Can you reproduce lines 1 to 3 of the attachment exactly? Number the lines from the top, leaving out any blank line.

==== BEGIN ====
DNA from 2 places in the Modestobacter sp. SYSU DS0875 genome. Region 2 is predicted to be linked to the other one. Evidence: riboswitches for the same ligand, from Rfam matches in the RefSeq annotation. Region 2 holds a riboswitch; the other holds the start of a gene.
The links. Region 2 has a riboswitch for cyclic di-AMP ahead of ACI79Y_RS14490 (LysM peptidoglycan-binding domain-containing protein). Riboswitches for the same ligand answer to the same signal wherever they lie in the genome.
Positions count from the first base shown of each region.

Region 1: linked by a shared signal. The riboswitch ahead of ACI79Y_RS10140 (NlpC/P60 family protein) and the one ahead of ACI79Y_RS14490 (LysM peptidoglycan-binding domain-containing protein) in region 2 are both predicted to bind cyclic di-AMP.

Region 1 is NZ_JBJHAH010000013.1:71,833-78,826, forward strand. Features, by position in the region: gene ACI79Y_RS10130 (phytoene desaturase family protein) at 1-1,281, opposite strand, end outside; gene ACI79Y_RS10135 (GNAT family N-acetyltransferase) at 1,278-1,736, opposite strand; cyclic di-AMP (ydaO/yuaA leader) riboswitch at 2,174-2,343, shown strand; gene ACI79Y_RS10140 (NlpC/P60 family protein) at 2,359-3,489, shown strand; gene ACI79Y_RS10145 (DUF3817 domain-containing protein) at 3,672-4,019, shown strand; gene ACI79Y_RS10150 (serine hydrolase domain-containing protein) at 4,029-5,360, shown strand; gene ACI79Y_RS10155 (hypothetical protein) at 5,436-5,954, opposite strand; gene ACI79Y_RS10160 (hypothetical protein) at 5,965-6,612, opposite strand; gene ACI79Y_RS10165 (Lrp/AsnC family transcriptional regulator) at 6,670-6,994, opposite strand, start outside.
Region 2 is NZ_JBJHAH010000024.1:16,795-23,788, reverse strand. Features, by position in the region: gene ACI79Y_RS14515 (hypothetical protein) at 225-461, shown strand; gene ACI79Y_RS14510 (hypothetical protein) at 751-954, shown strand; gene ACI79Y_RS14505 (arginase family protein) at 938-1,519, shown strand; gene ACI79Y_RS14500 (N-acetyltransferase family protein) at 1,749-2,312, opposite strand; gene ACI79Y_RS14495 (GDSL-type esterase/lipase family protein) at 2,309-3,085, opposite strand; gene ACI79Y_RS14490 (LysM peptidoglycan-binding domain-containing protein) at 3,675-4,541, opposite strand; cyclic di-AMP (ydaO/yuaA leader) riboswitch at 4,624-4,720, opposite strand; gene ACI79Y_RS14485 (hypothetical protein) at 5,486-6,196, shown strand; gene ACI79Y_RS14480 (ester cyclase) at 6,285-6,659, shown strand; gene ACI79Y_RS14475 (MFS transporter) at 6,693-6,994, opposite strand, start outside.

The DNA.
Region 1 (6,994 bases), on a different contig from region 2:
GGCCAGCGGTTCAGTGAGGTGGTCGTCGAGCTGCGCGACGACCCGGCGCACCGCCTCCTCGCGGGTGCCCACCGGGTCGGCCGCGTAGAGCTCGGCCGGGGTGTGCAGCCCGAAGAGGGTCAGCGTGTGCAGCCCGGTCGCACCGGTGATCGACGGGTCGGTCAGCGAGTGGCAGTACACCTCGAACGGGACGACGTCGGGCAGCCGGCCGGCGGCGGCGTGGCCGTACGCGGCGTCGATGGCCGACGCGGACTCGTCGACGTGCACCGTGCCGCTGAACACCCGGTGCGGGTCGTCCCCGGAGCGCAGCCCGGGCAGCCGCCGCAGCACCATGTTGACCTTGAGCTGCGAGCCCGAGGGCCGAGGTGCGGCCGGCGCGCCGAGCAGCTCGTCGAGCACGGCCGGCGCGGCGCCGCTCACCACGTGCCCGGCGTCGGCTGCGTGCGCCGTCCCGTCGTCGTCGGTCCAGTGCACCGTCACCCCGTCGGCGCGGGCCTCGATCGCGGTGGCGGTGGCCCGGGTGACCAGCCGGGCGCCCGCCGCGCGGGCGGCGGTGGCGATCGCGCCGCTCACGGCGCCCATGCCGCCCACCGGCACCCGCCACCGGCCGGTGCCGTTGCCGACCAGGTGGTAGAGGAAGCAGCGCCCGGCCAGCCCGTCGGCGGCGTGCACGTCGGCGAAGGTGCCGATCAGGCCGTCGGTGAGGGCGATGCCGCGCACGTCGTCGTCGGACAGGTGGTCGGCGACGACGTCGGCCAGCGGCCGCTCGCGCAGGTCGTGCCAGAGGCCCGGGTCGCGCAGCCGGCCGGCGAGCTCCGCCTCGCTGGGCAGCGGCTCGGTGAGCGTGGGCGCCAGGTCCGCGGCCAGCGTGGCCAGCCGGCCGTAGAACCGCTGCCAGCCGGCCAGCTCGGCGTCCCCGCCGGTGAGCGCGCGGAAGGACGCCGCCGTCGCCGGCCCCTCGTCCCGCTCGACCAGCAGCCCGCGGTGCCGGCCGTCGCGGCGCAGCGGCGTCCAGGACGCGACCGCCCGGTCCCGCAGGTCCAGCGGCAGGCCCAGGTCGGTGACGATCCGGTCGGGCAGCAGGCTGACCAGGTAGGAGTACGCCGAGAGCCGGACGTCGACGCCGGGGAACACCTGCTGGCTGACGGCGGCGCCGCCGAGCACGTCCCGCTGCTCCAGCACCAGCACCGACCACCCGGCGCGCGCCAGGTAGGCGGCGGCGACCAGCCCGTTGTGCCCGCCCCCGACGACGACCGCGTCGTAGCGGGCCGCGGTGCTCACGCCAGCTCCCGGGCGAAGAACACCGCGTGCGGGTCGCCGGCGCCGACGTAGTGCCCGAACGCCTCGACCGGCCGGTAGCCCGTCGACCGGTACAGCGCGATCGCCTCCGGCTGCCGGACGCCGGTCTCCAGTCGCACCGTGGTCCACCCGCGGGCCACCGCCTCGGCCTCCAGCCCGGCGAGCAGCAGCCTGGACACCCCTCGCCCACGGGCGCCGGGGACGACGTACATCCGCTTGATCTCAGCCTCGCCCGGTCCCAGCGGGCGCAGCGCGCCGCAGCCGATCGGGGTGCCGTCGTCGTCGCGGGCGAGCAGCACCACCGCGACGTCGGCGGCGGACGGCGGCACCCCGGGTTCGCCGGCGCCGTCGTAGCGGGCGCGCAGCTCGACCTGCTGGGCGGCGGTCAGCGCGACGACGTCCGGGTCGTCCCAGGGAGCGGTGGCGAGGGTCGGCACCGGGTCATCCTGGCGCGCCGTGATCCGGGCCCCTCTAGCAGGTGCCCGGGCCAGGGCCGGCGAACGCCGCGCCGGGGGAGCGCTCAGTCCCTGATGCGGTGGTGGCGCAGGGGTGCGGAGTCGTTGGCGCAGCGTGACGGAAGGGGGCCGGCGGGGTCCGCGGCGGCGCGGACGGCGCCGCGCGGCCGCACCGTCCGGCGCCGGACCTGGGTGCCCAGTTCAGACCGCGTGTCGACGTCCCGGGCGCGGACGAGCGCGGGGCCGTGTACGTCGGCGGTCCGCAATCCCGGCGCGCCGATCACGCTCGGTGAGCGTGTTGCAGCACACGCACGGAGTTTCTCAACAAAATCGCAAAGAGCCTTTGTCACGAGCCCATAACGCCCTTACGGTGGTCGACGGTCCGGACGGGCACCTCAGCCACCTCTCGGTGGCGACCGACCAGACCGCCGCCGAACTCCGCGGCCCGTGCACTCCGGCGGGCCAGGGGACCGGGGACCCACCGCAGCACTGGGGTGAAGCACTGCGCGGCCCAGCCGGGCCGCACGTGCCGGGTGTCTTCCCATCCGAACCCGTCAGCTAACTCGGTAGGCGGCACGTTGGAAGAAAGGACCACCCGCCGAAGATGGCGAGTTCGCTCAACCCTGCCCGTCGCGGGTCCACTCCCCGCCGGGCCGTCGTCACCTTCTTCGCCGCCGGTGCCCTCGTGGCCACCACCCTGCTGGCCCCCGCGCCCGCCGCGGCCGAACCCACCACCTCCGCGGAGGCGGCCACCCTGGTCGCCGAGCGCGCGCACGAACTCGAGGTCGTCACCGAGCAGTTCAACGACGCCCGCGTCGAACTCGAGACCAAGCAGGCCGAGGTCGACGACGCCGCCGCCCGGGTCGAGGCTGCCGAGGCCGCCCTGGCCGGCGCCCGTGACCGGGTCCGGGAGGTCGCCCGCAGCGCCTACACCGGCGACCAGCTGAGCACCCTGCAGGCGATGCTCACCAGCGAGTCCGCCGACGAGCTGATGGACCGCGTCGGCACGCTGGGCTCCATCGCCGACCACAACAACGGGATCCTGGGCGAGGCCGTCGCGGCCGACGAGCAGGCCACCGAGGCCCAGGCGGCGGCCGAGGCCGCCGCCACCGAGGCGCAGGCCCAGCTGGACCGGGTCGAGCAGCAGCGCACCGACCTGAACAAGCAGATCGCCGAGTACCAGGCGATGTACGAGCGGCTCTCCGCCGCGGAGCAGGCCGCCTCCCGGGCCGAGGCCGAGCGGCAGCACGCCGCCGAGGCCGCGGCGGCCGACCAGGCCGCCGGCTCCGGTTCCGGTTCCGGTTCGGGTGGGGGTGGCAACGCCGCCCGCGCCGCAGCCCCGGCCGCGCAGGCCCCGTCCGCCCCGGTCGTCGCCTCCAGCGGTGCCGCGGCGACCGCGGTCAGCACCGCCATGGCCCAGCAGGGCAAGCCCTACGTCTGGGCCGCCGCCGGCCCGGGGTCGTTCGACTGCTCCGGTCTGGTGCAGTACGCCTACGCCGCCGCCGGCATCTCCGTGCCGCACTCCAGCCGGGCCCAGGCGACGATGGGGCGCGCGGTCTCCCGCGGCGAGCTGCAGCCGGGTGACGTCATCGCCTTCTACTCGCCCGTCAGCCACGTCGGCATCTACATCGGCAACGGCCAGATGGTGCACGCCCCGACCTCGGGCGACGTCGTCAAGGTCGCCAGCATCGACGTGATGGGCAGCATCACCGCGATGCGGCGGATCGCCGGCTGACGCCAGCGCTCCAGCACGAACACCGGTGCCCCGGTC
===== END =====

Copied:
DNA from 2 places in the Modestobacter sp. SYSU DS0875 genome. Region 2 is predicted to be linked to the other one. Evidence: riboswitches for the same ligand, from Rfam matches in the RefSeq annotation. Region 2 holds a riboswitch; the other holds the start of a gene.
The links. Region 2 has a riboswitch for cyclic di-AMP ahead of ACI79Y_RS14490 (LysM peptidoglycan-binding domain-containing protein). Riboswitches for the same ligand answer to the same signal wherever they lie in the genome.
Positions count from the first base shown of each region.